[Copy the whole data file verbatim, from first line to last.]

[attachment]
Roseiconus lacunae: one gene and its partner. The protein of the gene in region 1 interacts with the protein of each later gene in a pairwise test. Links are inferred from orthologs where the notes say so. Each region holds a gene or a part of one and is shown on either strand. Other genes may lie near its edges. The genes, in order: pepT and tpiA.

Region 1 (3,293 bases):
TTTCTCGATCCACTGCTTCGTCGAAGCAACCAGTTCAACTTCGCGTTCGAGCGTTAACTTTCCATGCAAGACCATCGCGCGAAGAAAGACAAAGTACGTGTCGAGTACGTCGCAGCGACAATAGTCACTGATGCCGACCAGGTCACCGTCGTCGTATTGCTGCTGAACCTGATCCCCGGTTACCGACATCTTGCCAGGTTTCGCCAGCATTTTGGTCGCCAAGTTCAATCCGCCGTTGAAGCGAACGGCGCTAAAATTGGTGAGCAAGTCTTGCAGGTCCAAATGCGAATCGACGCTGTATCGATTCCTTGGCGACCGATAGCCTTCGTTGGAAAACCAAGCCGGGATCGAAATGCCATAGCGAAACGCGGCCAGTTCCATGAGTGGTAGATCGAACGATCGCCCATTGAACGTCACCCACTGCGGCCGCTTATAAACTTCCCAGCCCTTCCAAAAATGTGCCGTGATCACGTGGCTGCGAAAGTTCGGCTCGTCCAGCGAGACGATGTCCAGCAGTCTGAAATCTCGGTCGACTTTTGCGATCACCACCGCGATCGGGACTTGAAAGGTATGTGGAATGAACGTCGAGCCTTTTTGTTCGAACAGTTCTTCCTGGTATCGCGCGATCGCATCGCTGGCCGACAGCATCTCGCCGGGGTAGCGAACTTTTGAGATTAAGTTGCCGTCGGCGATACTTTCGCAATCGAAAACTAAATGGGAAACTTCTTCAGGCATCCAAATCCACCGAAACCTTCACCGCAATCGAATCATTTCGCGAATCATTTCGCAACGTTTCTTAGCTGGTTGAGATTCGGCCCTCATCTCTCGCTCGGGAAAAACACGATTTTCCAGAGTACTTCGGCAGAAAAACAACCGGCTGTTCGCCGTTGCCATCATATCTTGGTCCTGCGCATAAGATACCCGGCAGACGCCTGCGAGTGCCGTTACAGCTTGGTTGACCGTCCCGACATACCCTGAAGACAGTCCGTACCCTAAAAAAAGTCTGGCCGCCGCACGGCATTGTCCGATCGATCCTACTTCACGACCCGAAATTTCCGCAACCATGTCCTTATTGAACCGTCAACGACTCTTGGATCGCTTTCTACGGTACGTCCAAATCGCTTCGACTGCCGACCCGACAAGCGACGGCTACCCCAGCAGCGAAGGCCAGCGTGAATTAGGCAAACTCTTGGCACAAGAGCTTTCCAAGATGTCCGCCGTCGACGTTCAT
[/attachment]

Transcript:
Roseiconus lacunae: one gene and its partner. The protein of the gene in region 1 interacts with the protein of each later gene in a pairwise test. Links are inferred from orthologs where the notes say so. Each region holds a gene or a part of one and is shown on either strand. Other genes may lie near its edges. The genes, in order: pepT and tpiA.

Region 1 (3,293 bases):
TTTCTCGATCCACTGCTTCGTCGAAGCAACCAGTTCAACTTCGCGTTCGAGCGTTAACTTTCCATGCAAGACCATCGCGCGAAGAAAGACAAAGTACGTGTCGAGTACGTCGCAGCGACAATAGTCACTGATGCCGACCAGGTCACCGTCGTCGTATTGCTGCTGAACCTGATCCCCGGTTACCGACATCTTGCCAGGTTTCGCCAGCATTTTGGTCGCCAAGTTCAATCCGCCGTTGAAGCGAACGGCGCTAAAATTGGTGAGCAAGTCTTGCAGGTCCAAATGCGAATCGACGCTGTATCGATTCCTTGGCGACCGATAGCCTTCGTTGGAAAACCAAGCCGGGATCGAAATGCCATAGCGAAACGCGGCCAGTTCCATGAGTGGTAGATCGAACGATCGCCCATTGAACGTCACCCACTGCGGCCGCTTATAAACTTCCCAGCCCTTCCAAAAATGTGCCGTGATCACGTGGCTGCGAAAGTTCGGCTCGTCCAGCGAGACGATGTCCAGCAGTCTGAAATCTCGGTCGACTTTTGCGATCACCACCGCGATCGGGACTTGAAAGGTATGTGGAATGAACGTCGAGCCTTTTTGTTCGAACAGTTCTTCCTGGTATCGCGCGATCGCATCGCTGGCCGACAGCATCTCGCCGGGGTAGCGAACTTTTGAGATTAAGTTGCCGTCGGCGATACTTTCGCAATCGAAAACTAAATGGGAAACTTCTTCAGGCATCCAAATCCACCGAAACCTTCACCGCAATCGAATCATTTCGCGAATCATTTCGCAACGTTTCTTAGCTGGTTGAGATTCGGCCCTCATCTCTCGCTCGGGAAAAACACGATTTTCCAGAGTACTTCGGCAGAAAAACAACCGGCTGTTCGCCGTTGCCATCATATCTTGGTCCTGCGCATAAGATACCCGGCAGACGCCTGCGAGTGCCGTTACAGCTTGGTTGACCGTCCCGACATACCCTGAAGACAGTCCGTACCCTAAAAAAAGTCTGGCCGCCGCACGGCATTGTCCGATCGATCCTACTTCACGACCCGAAATTTCCGCAACCATGTCCTTATTGAACCGTCAACGACTCTTGGATCGCTTTCTACGGTACGTCCAAATCGCTTCGACTGCCGACCCGACAAGCGACGGCTACCCCAGCAGCGAAGGCCAGCGTGAATTAGGCAAACTCTTGGCACAAGAGCTTTCCAAGATGTCCGCCGTCGACGTTCAT